• H04L5/0001Arrangements for dividing the transmission path
    • H04L5/0003Two-dimensional division
    • H04L5/0005Time-frequency
    • H04L5/0007Time-frequency the frequencies being orthogonal, e.g. OFDM(A), DMT
    • HELECTRICITY
    • H04ELECTRIC COMMUNICATION TECHNIQUE
    • H04LTRANSMISSION OF DIGITAL INFORMATION, e.g. TELEGRAPHIC COMMUNICATION
    • H04L5/00Arrangements affording multiple use of the transmission path
    • H04L5/003Arrangements for allocating sub-channels of the transmission path
    • H04L5/0058Allocation criteria
    • H04L5/006Quality of the received signal, e.g. BER, SNR, water filling
    • HELECTRICITY
    • H04ELECTRIC COMMUNICATION TECHNIQUE
    • H04LTRANSMISSION OF DIGITAL INFORMATION, e.g. TELEGRAPHIC COMMUNICATION
    • H04L5/00Arrangements affording multiple use of the transmission path
    • H04L5/003Arrangements for allocating sub-channels of the transmission path
    • H04L5/0078Timing of allocation
    • H04L5/0085Timing of allocation when channel conditions change
    • HELECTRICITY
    • H04ELECTRIC COMMUNICATION TECHNIQUE
    • H04LTRANSMISSION OF DIGITAL INFORMATION, e.g. TELEGRAPHIC COMMUNICATION
    • H04L5/00Arrangements affording multiple use of the transmission path
    • H04L5/0001Arrangements for dividing the transmission path
    • H04L5/0014Three-dimensional division
    • H04L5/0016Time-frequency-code
    • HELECTRICITY
    • H04ELECTRIC COMMUNICATION TECHNIQUE
    • H04LTRANSMISSION OF DIGITAL INFORMATION, e.g. TELEGRAPHIC COMMUNICATION
    • H04L5/00Arrangements affording multiple use of the transmission path
    • H04L5/003Arrangements for allocating sub-channels of the transmission path
    • H04L5/0044Arrangements for allocating sub-channels of the transmission path allocation of payload

Abstract

For short-term link adaptation, a base station obtains instantaneous information for the channel condition seen by a subscriber station. For long-term link adaptation, the base station obtains distribution information for the channel conditions seen by the subscriber station over a period of time. Adaptive modulation and coding is done at the base station based on the distribution information.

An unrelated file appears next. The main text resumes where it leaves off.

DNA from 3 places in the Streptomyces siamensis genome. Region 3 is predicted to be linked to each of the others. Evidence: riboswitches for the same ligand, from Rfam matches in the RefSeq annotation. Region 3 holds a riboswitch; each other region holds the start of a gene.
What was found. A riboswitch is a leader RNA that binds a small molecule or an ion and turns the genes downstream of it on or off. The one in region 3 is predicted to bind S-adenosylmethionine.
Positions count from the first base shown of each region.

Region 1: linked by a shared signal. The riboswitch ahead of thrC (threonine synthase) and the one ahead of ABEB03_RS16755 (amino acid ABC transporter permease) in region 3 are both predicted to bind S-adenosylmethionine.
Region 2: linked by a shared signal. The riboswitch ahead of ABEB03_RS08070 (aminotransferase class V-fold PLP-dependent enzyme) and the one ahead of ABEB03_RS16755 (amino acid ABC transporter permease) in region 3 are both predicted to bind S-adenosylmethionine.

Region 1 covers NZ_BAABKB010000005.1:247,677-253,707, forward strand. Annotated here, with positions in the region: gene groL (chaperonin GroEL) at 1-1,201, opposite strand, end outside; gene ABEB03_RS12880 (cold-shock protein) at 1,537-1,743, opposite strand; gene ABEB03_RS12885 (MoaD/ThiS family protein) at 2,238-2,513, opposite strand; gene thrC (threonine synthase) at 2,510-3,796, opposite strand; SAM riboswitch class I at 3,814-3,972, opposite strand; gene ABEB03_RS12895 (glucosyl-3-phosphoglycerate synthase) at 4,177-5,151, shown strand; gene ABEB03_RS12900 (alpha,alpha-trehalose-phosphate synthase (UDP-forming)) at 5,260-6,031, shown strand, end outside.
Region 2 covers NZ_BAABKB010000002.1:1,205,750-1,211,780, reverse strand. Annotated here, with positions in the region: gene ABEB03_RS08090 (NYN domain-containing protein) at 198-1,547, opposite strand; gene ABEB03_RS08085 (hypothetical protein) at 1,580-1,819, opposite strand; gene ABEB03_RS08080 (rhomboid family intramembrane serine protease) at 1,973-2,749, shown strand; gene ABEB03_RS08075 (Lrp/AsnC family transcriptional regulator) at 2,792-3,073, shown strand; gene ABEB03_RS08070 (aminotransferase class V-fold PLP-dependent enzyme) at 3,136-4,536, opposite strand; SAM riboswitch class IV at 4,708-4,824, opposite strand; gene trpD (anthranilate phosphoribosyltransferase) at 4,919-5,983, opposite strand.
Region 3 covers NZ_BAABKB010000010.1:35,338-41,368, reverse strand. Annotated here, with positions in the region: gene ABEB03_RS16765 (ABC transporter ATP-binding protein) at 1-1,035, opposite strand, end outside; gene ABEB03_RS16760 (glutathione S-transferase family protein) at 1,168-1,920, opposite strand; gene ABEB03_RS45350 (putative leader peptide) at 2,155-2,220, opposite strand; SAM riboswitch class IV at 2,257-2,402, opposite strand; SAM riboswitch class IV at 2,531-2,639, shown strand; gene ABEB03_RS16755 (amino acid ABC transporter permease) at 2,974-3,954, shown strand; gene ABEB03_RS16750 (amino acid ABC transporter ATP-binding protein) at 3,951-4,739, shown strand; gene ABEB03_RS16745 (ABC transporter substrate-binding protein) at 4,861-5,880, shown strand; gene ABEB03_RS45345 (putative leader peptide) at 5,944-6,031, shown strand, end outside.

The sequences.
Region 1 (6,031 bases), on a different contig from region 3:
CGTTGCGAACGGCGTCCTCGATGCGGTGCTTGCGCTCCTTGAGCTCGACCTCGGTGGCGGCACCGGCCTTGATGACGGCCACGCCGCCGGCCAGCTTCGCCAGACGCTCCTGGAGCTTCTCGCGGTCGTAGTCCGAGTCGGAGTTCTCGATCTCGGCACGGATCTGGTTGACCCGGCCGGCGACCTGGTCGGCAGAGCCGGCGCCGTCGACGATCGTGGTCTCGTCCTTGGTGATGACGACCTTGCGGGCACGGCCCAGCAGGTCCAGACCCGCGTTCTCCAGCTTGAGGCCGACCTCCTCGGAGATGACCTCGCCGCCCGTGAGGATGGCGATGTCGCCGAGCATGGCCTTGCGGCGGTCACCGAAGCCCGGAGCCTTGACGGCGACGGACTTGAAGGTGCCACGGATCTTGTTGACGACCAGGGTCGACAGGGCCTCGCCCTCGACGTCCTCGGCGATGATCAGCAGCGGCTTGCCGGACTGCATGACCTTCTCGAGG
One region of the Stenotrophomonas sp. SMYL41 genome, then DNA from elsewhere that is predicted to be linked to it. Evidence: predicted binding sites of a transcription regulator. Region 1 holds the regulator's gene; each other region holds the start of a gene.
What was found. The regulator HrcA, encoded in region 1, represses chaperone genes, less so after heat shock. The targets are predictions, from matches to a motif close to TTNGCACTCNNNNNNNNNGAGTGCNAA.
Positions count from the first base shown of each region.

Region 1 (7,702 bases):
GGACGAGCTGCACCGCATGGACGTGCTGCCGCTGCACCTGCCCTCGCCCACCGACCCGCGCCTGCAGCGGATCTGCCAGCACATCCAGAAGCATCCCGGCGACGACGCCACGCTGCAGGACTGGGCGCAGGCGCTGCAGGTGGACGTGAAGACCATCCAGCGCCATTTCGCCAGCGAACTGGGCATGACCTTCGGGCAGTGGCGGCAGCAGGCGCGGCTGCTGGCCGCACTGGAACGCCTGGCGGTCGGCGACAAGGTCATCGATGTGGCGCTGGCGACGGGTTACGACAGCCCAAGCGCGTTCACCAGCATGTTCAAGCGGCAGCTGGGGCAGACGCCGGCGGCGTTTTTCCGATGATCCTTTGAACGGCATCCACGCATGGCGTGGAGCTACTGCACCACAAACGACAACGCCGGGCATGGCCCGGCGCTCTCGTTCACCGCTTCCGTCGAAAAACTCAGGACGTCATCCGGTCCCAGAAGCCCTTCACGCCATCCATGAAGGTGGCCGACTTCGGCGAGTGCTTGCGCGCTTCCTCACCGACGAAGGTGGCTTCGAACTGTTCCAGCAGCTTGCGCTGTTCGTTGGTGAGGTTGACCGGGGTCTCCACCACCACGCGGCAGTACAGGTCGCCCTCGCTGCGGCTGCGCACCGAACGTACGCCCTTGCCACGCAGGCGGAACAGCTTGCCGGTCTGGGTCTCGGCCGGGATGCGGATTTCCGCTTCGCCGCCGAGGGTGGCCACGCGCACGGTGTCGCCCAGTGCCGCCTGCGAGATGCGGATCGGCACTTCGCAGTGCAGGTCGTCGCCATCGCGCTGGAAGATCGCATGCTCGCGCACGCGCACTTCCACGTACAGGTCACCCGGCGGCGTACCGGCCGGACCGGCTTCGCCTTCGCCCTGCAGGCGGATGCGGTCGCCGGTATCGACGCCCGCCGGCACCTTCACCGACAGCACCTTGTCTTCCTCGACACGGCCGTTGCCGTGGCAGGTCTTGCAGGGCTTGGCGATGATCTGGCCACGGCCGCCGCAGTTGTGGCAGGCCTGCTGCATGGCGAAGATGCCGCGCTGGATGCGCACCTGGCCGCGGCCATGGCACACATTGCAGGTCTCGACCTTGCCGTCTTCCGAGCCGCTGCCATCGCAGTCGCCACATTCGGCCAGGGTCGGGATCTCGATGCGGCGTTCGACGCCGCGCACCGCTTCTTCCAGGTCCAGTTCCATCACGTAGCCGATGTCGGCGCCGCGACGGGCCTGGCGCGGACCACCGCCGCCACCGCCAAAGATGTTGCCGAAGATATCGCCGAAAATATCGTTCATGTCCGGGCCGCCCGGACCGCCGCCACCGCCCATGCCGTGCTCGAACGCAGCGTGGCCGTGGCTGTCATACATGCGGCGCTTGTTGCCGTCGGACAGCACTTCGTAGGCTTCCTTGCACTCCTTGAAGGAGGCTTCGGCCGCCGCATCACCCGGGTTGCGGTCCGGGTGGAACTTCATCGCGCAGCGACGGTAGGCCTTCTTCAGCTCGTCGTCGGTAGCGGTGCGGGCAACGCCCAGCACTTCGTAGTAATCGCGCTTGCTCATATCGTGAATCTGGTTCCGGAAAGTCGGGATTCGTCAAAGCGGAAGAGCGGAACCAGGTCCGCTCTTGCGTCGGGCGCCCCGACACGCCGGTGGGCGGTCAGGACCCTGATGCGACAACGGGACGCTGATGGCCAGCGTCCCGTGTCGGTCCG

Description

    RELATED APPLICATIONS
  • This application claims priority to U.S. Provisional Application No. 60/677,228, filed May 3, 2005.
  • FIELD OF THE INVENTION
  • The present invention relates generally to communication systems, and in particular, to a method and apparatus for determining channel quality and performing adaptive modulation/coding within a multi-carrier communication system.
  • BACKGROUND OF THE INVENTION
  • Multi-carrier modulation and Orthogonal Frequency Division Multiplexing (OFDM) in particular, are attractive technologies for broadband high data-rate communications due to their robustness against long delay spread and lower complexity when compared to single carrier systems. In addition to multi-carrier modulations, Adaptive Modulation/Coding (AMC) is also a fundamental technique for wireless broadband communications. With AMC, the modulation and coding scheme (MCS) of a transmitted data stream for a particular receiver is changed to predominantly match a current received signal quality (at the receiver) for the particular frame being transmitted. The received signal quality is determined by the channel quality. (The terms “received signal quality” and “channel quality” can be referred to interchangeably). Thus, streams with high quality are typically assigned higher order modulations and/or higher channel coding rates with the modulation order and/or the code rate decreasing as quality decreases. For those receivers experiencing high quality, modulation schemes such as 16-QAM, 64-QAM or 256-QAM are utilized, while for those experiencing low quality, modulation schemes such as BPSK or QPSK are utilized. Multiple coding rates may be available for each modulation scheme to provide finer AMC granularity, to enable a closer match between the quality and the transmitted signal characteristics (e.g., R=¼, ½, and ¾ for QPSK; R=½ and R=⅔ for 16-QAM, etc.). AMC attempts to achieve highest signaling rate (product of modulation order and code rate) while keep the frame error rate at or below a target. AMC typically yields higher system throughputs and higher data rates than other conventional link adaptation techniques such as power control.